Missional Misstep?

I think David Fitch could well be onto something here. I like this bloke and the way he thinks and writes. Read on…

Can the gospel be too big? For some of us in the missional church movement, this question borders on heresy. We regularly caution that the gospel is not only about what Jesus can do for me. It is primarily about the transformation of our very way of life into God’s mission for the world. We resist any temptation to turn the gospel into anything that might be too “user friendly.” The mission of God (missio Dei), so we proclaim, must be all-encompassing, and we must become participants in it.

Yet for all the good in this approach, there may be another heresy beneath the surface. For in protecting the bigness of the gospel, we risk making the Christian life inaccessible to those outside of it. As a result, amid the current swell of appreciation for missio Dei theology in American churches, and the outcries against a gospel that has become too small, I find myself concerned about the ways we may unintentionally be making the gospel too big.

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4 thoughts on “Missional Misstep?

  1. Too “big” too “small”???? I don’t understand. Is this a question of quantity versus quality? Big as in enough of the gospel to go around? or Big as in too expensively out of reach to be available to everybody?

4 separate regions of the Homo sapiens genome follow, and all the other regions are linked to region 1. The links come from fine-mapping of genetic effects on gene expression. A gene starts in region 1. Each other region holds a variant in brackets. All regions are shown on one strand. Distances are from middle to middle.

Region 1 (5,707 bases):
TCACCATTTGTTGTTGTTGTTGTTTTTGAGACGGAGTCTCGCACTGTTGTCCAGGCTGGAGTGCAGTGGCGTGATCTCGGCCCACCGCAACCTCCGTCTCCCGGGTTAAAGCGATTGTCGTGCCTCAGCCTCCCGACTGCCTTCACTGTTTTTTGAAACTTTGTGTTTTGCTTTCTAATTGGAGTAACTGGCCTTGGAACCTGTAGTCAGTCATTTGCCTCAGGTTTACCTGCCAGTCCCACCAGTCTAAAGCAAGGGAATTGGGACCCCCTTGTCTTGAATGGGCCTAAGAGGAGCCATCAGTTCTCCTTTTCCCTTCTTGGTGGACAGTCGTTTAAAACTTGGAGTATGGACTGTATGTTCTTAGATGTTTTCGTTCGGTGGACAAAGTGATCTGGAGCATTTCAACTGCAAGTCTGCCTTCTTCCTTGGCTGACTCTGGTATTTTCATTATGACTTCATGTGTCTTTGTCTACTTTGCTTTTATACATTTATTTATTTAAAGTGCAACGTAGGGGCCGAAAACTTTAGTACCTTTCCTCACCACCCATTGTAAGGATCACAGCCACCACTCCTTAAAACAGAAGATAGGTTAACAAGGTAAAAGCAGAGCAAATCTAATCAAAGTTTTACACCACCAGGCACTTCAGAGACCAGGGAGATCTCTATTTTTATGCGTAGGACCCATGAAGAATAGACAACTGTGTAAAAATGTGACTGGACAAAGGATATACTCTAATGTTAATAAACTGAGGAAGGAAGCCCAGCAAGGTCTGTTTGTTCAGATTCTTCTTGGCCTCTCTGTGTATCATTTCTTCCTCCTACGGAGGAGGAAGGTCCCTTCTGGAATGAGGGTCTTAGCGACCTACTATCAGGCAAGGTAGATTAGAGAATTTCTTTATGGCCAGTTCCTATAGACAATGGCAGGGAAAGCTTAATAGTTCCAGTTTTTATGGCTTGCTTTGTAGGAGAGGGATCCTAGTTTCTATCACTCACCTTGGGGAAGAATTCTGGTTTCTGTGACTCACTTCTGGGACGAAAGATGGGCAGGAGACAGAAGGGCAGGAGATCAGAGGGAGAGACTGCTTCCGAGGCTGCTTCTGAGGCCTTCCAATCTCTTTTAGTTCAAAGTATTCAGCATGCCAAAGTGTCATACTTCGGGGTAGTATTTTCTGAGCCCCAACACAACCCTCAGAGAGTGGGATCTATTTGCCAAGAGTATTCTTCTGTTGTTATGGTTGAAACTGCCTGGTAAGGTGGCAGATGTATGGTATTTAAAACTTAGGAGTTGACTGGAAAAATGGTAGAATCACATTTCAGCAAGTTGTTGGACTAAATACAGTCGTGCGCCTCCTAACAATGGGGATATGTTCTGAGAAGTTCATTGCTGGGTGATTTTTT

2. I just read his post yesterday and I have been processing this. I think he is right, but something I have learned over the course of reaching those outside the faith is this: I think we are often guilty of projecting a level of religious commitment that is beyond first generation Christ followers. We have to allow people to follow Jesus as they are able. We are living and ministering in a post Christian world, and overcoming it in the lives of post Christian people is a significant challenge in itself. We are enamored by the first century followers who had intense training and commitment and changed the world. But we can’t expect outsiders to necessarily have the same level of scriptural education and commitment that we admire and seek. Jesus always met people at their level. He constantly painted the “big picture,” but accepted them where they were. We need to offer people the whole pie, but they need to ingest it one slice at a time. I think the change and commitment we seek for others will come in time, but only as we patiently extend them grace and forgiveness as much as necessary. (at least 490 times on average) 🙂

    What has your experience been?

  3. Sojourner – by too big he is meaning a gospel that is expansive and holistic rather than simply a focus on salvation of souls. It is about a recreating of all things. But in the process we possibly make this too dificult for people to grasp.

  4. I understand. This falls in with some of my thinking in regard to these issue (I think). Is the “big gospel” difficult to grasp because of its mystery, because of individual perspective, or a combination of the two? Doesn’t this tie in with your evangilist? Don’t we all have different “smaller” stories which fit into the “bigger” gospel story? Perhaps we can’t comprehend the “bigger” story because our “smaller” stories naturally cloud our perspect for the bigger picture. Perhaps this applies to individual perspective and collective perspect. Just asking questions to better digest the post :0)

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